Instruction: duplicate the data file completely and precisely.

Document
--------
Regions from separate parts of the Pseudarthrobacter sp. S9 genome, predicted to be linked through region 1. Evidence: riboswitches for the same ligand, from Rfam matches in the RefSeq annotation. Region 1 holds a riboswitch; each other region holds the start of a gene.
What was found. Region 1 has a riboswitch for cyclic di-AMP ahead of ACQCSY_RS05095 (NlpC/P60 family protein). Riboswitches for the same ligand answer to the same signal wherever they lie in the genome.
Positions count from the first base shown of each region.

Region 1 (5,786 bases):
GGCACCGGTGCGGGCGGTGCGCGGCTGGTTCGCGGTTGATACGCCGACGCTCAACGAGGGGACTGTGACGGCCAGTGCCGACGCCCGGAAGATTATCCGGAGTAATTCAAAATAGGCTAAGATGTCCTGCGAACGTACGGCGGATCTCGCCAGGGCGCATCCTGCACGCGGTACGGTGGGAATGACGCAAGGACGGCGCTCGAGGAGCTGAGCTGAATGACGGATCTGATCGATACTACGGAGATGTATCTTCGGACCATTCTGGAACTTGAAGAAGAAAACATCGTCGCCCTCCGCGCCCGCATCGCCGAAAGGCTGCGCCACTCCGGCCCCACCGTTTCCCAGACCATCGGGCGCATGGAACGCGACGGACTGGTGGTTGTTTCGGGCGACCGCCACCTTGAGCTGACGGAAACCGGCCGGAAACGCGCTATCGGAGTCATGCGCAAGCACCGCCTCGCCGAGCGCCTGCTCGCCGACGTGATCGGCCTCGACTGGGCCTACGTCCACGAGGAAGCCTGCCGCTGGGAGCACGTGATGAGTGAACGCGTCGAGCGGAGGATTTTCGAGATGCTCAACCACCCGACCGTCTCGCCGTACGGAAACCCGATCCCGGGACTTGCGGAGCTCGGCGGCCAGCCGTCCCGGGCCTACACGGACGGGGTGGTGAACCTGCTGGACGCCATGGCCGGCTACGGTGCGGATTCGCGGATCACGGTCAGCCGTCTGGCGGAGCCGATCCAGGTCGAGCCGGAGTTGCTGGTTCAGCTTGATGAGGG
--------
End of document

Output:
Regions from separate parts of the Pseudarthrobacter sp. S9 genome, predicted to be linked through region 1. Evidence: riboswitches for the same ligand, from Rfam matches in the RefSeq annotation. Region 1 holds a riboswitch; each other region holds the start of a gene.
What was found. Region 1 has a riboswitch for cyclic di-AMP ahead of ACQCSY_RS05095 (NlpC/P60 family protein). Riboswitches for the same ligand answer to the same signal wherever they lie in the genome.
Positions count from the first base shown of each region.

Region 1 (5,786 bases):
GGCACCGGTGCGGGCGGTGCGCGGCTGGTTCGCGGTTGATACGCCGACGCTCAACGAGGGGACTGTGACGGCCAGTGCCGACGCCCGGAAGATTATCCGGAGTAATTCAAAATAGGCTAAGATGTCCTGCGAACGTACGGCGGATCTCGCCAGGGCGCATCCTGCACGCGGTACGGTGGGAATGACGCAAGGACGGCGCTCGAGGAGCTGAGCTGAATGACGGATCTGATCGATACTACGGAGATGTATCTTCGGACCATTCTGGAACTTGAAGAAGAAAACATCGTCGCCCTCCGCGCCCGCATCGCCGAAAGGCTGCGCCACTCCGGCCCCACCGTTTCCCAGACCATCGGGCGCATGGAACGCGACGGACTGGTGGTTGTTTCGGGCGACCGCCACCTTGAGCTGACGGAAACCGGCCGGAAACGCGCTATCGGAGTCATGCGCAAGCACCGCCTCGCCGAGCGCCTGCTCGCCGACGTGATCGGCCTCGACTGGGCCTACGTCCACGAGGAAGCCTGCCGCTGGGAGCACGTGATGAGTGAACGCGTCGAGCGGAGGATTTTCGAGATGCTCAACCACCCGACCGTCTCGCCGTACGGAAACCCGATCCCGGGACTTGCGGAGCTCGGCGGCCAGCCGTCCCGGGCCTACACGGACGGGGTGGTGAACCTGCTGGACGCCATGGCCGGCTACGGTGCGGATTCGCGGATCACGGTCAGCCGTCTGGCGGAGCCGATCCAGGTCGAGCCGGAGTTGCTGGTTCAGCTTGATGAGGG